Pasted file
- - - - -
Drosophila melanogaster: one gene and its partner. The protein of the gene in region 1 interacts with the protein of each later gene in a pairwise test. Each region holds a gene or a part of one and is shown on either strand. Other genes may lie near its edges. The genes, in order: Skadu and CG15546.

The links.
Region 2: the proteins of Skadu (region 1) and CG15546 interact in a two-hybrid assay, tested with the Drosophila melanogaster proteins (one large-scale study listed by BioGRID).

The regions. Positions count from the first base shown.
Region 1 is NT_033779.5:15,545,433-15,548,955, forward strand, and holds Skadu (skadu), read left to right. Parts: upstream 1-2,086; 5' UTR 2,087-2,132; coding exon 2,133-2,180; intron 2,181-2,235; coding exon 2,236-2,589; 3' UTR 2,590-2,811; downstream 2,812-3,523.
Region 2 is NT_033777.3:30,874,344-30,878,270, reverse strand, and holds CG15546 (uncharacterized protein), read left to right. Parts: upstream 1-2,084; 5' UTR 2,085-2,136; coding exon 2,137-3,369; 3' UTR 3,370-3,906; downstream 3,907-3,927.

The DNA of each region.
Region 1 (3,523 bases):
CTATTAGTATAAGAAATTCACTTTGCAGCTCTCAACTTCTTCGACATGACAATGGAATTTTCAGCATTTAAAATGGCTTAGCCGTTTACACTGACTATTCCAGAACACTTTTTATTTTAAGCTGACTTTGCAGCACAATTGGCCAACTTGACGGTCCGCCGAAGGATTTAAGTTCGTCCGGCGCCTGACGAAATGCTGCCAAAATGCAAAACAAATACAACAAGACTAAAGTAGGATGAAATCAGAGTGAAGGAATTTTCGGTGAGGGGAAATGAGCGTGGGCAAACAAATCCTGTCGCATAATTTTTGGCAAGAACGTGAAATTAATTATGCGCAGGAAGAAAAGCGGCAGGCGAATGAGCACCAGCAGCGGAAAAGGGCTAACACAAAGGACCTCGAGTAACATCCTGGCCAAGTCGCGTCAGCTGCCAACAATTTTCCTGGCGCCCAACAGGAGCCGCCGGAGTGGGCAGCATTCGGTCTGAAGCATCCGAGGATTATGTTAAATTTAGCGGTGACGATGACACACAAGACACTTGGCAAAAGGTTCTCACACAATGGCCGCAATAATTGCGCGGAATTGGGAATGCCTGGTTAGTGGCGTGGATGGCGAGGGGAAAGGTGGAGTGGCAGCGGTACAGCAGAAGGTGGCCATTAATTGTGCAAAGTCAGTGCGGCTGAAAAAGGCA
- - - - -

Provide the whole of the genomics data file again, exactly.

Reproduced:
Drosophila melanogaster: one gene and its partner. The protein of the gene in region 1 interacts with the protein of each later gene in a pairwise test. Each region holds a gene or a part of one and is shown on either strand. Other genes may lie near its edges. The genes, in order: Skadu and CG15546.

The links.
Region 2: the proteins of Skadu (region 1) and CG15546 interact in a two-hybrid assay, tested with the Drosophila melanogaster proteins (one large-scale study listed by BioGRID).

The regions. Positions count from the first base shown.
Region 1 is NT_033779.5:15,545,433-15,548,955, forward strand, and holds Skadu (skadu), read left to right. Parts: upstream 1-2,086; 5' UTR 2,087-2,132; coding exon 2,133-2,180; intron 2,181-2,235; coding exon 2,236-2,589; 3' UTR 2,590-2,811; downstream 2,812-3,523.
Region 2 is NT_033777.3:30,874,344-30,878,270, reverse strand, and holds CG15546 (uncharacterized protein), read left to right. Parts: upstream 1-2,084; 5' UTR 2,085-2,136; coding exon 2,137-3,369; 3' UTR 3,370-3,906; downstream 3,907-3,927.

The DNA of each region.
Region 1 (3,523 bases):
CTATTAGTATAAGAAATTCACTTTGCAGCTCTCAACTTCTTCGACATGACAATGGAATTTTCAGCATTTAAAATGGCTTAGCCGTTTACACTGACTATTCCAGAACACTTTTTATTTTAAGCTGACTTTGCAGCACAATTGGCCAACTTGACGGTCCGCCGAAGGATTTAAGTTCGTCCGGCGCCTGACGAAATGCTGCCAAAATGCAAAACAAATACAACAAGACTAAAGTAGGATGAAATCAGAGTGAAGGAATTTTCGGTGAGGGGAAATGAGCGTGGGCAAACAAATCCTGTCGCATAATTTTTGGCAAGAACGTGAAATTAATTATGCGCAGGAAGAAAAGCGGCAGGCGAATGAGCACCAGCAGCGGAAAAGGGCTAACACAAAGGACCTCGAGTAACATCCTGGCCAAGTCGCGTCAGCTGCCAACAATTTTCCTGGCGCCCAACAGGAGCCGCCGGAGTGGGCAGCATTCGGTCTGAAGCATCCGAGGATTATGTTAAATTTAGCGGTGACGATGACACACAAGACACTTGGCAAAAGGTTCTCACACAATGGCCGCAATAATTGCGCGGAATTGGGAATGCCTGGTTAGTGGCGTGGATGGCGAGGGGAAAGGTGGAGTGGCAGCGGTACAGCAGAAGGTGGCCATTAATTGTGCAAAGTCAGTGCGGCTGAAAAAGGCA